The road to Andrew’s development was a rocky one, at best.  The constant work he was doing both in and out of the house was daunting.  For every one step forward there were often times when it felt like we just as quickly took two steps back, but even when Dorothy and I felt defeated, we knew Andrew did not.  We made countless trips to countless therapists and workshops– a three-week stint in Cincinnati for auditory training to help Andrew develop a tolerance for different sounds, a monthly trip to White Plains for vision and spatial awareness exercises, a workshop in Philadelphia on facilitated communication where Andrew types his first few words to us.  The list goes on.  Andrew should have been tired.  We were tired.  But the little boy who would allegedly never communicate with us wasn’t giving up, so neither would we. 


As time passed, things got better and things got worse.  What I’ve come to realize after spending time blaming countless other things is that this pattern is not just relevant to autism, but rather to life.  Storms hit, but the sun shines again, and after all, smooth seas never did make for a skilled sailor.  We hit lows when Andrew was turned away from certain summer camp programs for not being “independent enough,” but we hit highs watching our son graduate from high school at the age of 20 with fellow classmates. 


Today, the boy who would never read, write, talk, or type works at the Pollack Center for Industrial Training in Mechanicsburg; loves cars, planes, traveling, and birthdays; spends 8 weeks of his summer at camp in the Poconos and spends his winter weekends skiing; sings, laughs, plays verbal games with friends and family, and panics (don’t we all) when separated from his technology.  Who would have thought?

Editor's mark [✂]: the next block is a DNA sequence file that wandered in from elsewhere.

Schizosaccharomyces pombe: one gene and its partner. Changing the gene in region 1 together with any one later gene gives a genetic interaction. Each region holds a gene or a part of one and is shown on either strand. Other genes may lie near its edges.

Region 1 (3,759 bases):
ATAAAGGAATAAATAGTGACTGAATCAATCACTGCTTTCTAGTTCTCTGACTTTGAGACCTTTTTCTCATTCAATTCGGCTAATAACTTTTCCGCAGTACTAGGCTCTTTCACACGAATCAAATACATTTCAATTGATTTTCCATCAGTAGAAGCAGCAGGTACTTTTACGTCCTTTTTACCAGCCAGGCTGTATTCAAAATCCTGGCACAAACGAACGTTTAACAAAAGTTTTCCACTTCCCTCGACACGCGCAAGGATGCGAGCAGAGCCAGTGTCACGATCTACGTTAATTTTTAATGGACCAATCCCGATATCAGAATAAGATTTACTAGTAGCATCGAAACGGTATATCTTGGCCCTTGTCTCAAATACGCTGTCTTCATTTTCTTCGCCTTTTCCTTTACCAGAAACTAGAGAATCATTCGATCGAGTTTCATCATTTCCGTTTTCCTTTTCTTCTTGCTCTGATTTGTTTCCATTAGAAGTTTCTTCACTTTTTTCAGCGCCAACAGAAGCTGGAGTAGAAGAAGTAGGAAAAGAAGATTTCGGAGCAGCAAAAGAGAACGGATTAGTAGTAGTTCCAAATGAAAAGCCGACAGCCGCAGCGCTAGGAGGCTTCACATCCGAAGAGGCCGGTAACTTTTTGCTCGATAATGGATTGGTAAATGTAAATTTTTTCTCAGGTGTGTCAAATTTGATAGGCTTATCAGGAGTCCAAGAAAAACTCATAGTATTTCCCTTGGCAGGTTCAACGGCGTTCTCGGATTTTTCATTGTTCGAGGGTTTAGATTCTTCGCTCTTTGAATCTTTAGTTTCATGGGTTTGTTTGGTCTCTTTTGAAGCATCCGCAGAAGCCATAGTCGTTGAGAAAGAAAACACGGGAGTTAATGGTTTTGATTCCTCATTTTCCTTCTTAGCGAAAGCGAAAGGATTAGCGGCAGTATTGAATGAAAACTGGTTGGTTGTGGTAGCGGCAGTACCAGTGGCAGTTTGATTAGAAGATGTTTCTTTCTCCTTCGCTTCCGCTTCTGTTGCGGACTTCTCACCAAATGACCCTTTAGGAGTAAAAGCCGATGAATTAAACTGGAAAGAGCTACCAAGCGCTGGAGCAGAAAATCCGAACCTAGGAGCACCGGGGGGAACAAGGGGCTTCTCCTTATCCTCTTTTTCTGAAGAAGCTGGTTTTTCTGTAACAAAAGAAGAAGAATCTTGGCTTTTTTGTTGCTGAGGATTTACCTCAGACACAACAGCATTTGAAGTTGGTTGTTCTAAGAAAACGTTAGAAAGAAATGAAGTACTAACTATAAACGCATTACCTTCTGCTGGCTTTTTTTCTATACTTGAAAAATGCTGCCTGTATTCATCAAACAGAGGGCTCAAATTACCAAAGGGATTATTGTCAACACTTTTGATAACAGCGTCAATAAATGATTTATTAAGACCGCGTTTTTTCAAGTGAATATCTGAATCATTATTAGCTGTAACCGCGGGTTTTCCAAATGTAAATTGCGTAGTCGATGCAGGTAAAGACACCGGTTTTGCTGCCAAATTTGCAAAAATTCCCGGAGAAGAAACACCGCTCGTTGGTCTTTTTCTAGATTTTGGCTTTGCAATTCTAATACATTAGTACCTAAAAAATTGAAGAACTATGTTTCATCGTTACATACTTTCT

Impossibility is a hindrance we can choose to succumb to, or we can choose to take head-on, with dedication and passion to overcome it.  There are so many people, programs, and opportunities that have made Andrew who he is today, despite the “impossibility” that once could have burdened him. 


As a family, we were and still are fortunate to have been able to easily access the therapies and technology that played an instrumental role in Andrew’s development.  Even more so, we are fortunate to have had such a phenomenal gift placed in our lives. This story may seem more so about the things we all have taught Andrew, but the surface has barely been scratched on the things that Andrew continues to teach us every day.


While there is no right answer in how to raise a child with autism, or what types of activities families choose to do for developmental purposes, it is hard to imagine what would have been without everything Andrew had along the way to shape his development into the loving and capable young man he is today.  We understand that there are many opportunities for individuals with autism to find what they love to do.  We also understand the potential financial pressure that comes with it.  Gaining access to therapies, technologies, etc., could make a huge difference in the life of someone with autism. Andrew continues to be a gift to us.  We hope that what we have learned through our experiences with him can be a gift to all of you as well.